Dusk - Yet Another Graphite Dashboard

2013-06-21 19:36:28 by jdixon

Not too long ago we were looking for a way to visualize a group of metrics across our entire fleet. Although you could render all of the metrics on one graph, it becomes nearly impossible to distinguish one from another. Jesse Newland (@jnewland) suggested that we look at Cubism.js' horizon charts. The nice thing about horizon charts is that you can cram a lot of information into a small vertical space, due to the way they render "overlapping" values with increasing intensity. One thing led to another, and soon Dusk was born.

This project started with the objective of identifying hotspots across a large number of systems. It remains true to this goal with a couple twists. I wanted to try and pack as many horizon charts into as compact a visual frame as possible, while still allowing the reader to discern one metric from another. When viewing a Dusk dashboard, each metric scales up as you hover over it. This is not as straightforward as you might expect. Because cubism uses a special canvas element that updates as new metrics arrive, you can't simply resize the height attribute. Rather, we accomplish virtually the same effect using the experimental scaleY CSS transform.

If you've tried out my other dashboard projects, you probably recognize that I dislike unnecessary configuration. With Dusk I took this one step further; I wanted to avoid any external service dependencies typically required for multi-user collaboration or state management. As such, this dashboard is almost entirely navigated from the URL. The sole exception is the concept of favorites, allowing you to "save" preferred dashboard views by starring them in the navigation bar. The catch here is that your favorites are stored entirely in your session cookie; delete your cookies or switch browsers and they will no longer be visible.

I believe the trade-off here is entirely worth it. Deployment and usage is ridiculously easy. Load a dashboard by appending a Graphite-compatible metric string (preferably with wildcards) at the end of the /metrics/ URI. For example:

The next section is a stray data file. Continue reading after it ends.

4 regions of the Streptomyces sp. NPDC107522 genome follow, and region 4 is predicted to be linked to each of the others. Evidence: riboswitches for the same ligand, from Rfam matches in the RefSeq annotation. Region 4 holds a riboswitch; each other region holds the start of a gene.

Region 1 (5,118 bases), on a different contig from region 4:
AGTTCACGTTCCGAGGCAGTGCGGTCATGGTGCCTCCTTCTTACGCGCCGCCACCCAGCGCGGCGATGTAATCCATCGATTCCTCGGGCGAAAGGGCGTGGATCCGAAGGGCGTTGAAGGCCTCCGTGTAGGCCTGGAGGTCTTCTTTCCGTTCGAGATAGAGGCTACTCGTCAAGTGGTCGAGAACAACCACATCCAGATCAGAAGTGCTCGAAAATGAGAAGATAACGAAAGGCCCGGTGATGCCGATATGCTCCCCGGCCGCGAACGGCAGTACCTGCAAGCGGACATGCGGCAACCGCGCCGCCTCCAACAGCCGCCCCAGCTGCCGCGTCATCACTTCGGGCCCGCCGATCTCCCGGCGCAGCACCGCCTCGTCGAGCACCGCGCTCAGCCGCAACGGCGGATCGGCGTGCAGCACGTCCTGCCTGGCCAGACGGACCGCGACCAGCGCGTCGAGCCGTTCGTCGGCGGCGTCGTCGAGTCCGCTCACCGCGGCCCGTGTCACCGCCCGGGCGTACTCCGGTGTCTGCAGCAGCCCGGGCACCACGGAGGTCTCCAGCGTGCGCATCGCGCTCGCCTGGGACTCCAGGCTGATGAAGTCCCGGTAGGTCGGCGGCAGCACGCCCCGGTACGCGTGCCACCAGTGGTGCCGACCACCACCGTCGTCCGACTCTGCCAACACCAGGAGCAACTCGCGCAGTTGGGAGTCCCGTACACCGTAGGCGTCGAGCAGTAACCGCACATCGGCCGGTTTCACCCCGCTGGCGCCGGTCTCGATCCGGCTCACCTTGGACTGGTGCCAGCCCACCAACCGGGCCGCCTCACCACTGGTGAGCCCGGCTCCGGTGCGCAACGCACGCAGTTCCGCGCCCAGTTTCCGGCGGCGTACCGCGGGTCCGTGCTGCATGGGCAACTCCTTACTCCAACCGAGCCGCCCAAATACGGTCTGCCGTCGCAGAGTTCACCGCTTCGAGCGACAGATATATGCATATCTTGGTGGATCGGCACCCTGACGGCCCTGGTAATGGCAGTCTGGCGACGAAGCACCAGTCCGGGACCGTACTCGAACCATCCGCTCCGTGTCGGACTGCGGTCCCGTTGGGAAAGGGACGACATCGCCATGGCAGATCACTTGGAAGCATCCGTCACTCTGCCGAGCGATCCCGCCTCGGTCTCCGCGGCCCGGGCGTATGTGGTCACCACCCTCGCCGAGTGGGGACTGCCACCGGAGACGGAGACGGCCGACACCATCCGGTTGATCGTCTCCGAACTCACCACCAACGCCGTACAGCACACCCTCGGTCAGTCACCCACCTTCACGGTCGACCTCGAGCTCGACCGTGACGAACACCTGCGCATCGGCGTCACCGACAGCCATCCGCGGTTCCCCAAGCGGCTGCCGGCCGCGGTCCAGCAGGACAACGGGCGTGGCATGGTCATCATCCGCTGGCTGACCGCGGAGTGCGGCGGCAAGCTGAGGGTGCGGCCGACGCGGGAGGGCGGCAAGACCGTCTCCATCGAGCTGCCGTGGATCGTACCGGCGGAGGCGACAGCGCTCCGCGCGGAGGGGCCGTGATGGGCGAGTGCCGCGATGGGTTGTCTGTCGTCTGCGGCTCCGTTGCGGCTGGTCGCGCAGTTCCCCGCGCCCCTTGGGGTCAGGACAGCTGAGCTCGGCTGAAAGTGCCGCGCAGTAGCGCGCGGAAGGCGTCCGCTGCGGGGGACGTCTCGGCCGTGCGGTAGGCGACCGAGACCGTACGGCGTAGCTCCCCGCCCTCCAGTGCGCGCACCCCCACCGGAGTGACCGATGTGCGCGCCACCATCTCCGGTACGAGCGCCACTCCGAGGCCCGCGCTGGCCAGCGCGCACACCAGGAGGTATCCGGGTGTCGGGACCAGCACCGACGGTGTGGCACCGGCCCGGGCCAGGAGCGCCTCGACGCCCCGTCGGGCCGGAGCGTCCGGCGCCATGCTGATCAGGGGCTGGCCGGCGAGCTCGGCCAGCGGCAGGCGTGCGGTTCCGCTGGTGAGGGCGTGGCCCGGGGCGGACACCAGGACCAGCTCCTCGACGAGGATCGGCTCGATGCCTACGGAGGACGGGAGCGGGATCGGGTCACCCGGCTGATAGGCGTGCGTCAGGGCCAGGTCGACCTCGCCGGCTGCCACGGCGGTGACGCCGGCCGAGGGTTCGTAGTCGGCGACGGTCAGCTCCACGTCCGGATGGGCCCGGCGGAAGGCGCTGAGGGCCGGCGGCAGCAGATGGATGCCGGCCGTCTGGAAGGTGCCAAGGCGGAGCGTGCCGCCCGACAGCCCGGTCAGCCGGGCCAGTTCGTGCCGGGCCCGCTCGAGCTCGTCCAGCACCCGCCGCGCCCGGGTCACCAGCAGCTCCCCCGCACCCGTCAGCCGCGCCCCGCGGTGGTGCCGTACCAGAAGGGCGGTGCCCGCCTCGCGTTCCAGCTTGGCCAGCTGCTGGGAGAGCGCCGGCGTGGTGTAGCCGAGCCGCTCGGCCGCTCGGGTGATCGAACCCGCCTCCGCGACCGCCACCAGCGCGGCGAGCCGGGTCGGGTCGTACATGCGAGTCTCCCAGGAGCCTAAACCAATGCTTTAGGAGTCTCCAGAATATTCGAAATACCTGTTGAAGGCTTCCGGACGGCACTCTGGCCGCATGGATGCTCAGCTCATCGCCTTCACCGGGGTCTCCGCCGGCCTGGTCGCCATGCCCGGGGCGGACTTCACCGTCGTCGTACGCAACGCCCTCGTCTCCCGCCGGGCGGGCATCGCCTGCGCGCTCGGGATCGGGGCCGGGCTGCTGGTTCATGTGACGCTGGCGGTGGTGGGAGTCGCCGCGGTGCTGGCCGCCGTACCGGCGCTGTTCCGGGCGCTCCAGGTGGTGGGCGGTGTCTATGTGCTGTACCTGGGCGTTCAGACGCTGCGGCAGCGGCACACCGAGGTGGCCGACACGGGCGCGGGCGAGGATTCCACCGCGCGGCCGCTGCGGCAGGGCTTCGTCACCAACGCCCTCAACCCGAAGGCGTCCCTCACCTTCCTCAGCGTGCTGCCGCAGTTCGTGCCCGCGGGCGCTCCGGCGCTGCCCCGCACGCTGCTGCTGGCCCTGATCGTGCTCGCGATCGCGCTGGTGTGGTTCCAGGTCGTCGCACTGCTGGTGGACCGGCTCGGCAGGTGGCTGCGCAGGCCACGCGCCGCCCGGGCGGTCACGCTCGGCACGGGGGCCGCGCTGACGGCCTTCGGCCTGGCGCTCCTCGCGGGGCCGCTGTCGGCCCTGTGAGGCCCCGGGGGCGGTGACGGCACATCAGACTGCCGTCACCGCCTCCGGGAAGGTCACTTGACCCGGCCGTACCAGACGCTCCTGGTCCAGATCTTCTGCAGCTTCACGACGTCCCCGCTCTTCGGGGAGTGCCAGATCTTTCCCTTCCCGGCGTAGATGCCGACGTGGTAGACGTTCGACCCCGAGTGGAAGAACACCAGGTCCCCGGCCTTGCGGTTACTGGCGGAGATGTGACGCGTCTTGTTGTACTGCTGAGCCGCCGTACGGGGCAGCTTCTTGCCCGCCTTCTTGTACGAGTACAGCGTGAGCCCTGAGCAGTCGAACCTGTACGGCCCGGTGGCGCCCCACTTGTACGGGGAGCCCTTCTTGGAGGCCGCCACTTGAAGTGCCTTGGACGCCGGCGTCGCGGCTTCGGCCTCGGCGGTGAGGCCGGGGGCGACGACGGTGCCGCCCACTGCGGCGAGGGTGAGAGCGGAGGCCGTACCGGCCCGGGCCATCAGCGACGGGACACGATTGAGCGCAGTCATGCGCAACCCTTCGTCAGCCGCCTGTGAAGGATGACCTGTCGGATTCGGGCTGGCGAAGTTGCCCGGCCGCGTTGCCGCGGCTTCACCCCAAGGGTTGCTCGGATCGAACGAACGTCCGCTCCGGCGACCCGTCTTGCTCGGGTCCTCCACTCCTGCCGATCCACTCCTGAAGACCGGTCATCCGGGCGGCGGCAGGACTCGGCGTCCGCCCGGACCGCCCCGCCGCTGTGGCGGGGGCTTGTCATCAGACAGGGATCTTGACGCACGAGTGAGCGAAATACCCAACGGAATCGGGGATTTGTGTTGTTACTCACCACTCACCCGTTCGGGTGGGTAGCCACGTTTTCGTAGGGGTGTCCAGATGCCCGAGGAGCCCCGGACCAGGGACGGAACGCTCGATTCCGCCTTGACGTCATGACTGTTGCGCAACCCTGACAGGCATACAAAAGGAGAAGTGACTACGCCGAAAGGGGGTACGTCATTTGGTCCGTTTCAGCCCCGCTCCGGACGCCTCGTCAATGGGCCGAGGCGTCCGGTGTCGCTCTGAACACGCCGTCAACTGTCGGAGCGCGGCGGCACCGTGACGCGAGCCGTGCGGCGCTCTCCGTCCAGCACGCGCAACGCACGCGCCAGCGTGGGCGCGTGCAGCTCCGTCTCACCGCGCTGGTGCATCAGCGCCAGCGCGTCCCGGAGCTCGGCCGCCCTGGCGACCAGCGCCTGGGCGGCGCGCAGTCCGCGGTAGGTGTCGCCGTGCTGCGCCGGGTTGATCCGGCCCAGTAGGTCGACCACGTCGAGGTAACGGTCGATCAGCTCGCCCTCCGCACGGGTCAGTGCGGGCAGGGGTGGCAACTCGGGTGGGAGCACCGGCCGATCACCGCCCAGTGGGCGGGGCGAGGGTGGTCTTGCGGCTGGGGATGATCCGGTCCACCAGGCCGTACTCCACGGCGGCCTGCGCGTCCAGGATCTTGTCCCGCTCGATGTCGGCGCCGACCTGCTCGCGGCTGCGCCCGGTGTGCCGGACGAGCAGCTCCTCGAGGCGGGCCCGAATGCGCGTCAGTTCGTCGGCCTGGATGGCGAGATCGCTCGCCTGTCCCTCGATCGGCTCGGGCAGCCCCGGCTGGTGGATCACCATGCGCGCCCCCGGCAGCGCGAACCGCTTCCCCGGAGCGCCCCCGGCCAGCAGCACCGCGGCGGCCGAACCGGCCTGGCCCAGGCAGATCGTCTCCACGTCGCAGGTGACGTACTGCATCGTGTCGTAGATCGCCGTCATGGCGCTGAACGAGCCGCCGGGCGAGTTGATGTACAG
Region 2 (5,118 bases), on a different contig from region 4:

By default, Dusk uses the 2nd node in the metric path as the heads-up name. This particular node was chosen because Collectd typically sets the hostname in that part of the metric path and it's expected that most users will use the wildcard there. You can override this by passing the zero-indexed value in the URL with the index parameter.

Dusk is not your typical dashboard application. It's goals are simple and finite. It's great for experimentation but I would never recommend it as your primary dashboard interface. Nevertheless, I think it serves an important purpose in identifying hotspots and host activity patterns. If you get a chance to try it out I welcome your feedback.


at 2013-06-21 21:07:09, Benjamin Krein wrote in to say...

Neat! How do you set the from & until parameters?

at 2013-06-21 21:29:57, Jason Dixon wrote in to say...

@Benjamin - Cubism.js doesn't support Graphite from/until params. Theoretically you could craft the context and data by hand but it's not something I'm personally interested in. Happy to consider pull requests though.

at 2013-06-27 16:45:37, Josh Serrin wrote in to say...

How are the from and until parameters defined? I'm only getting a timewindow of ~2 minutes but would like to see the entire window (~3hrs). I also notice that the timewindow remains consistent (read: from increases with until). Below is the query output generated by Dusk...

16:41:37 web.1 | - - [27/Jun/2013 16:41:37] "GET /render?format=raw&target=alias(carbon.agents.graphite-a.errors%2C'')&from=1372365590&until=1372365679 HTTP/1.1" 200 35 0.0146

at 2013-06-27 16:49:13, Jason Dixon wrote in to say...

@Josh - See my previous reply to Benjamin.

at 2013-07-10 01:36:00, Mike McLane wrote in to say...

Cubism's step values are where you'd need to adjust. I'm not sure off the top of my head there's a way to fetch from graphite "hey, what's the time interval here?". If there was, you could do some minor math and then adjust the step value on the fly. I'll.. dig into this more. This seems like a faster way to rough out metrics via cubism, thanks Jason!

at 2013-11-18 16:49:15, Mark wrote in to say...

I likewise only seem to be able to get 15 minutes worth displayed, and that is so tiny that the graphs are barely visible. It's small enough that everything just looks like more or less tightly grouped vertical lines. Is there some other tweak that needs to be made to be able to get a more useful view akin to what is in this screenshot?

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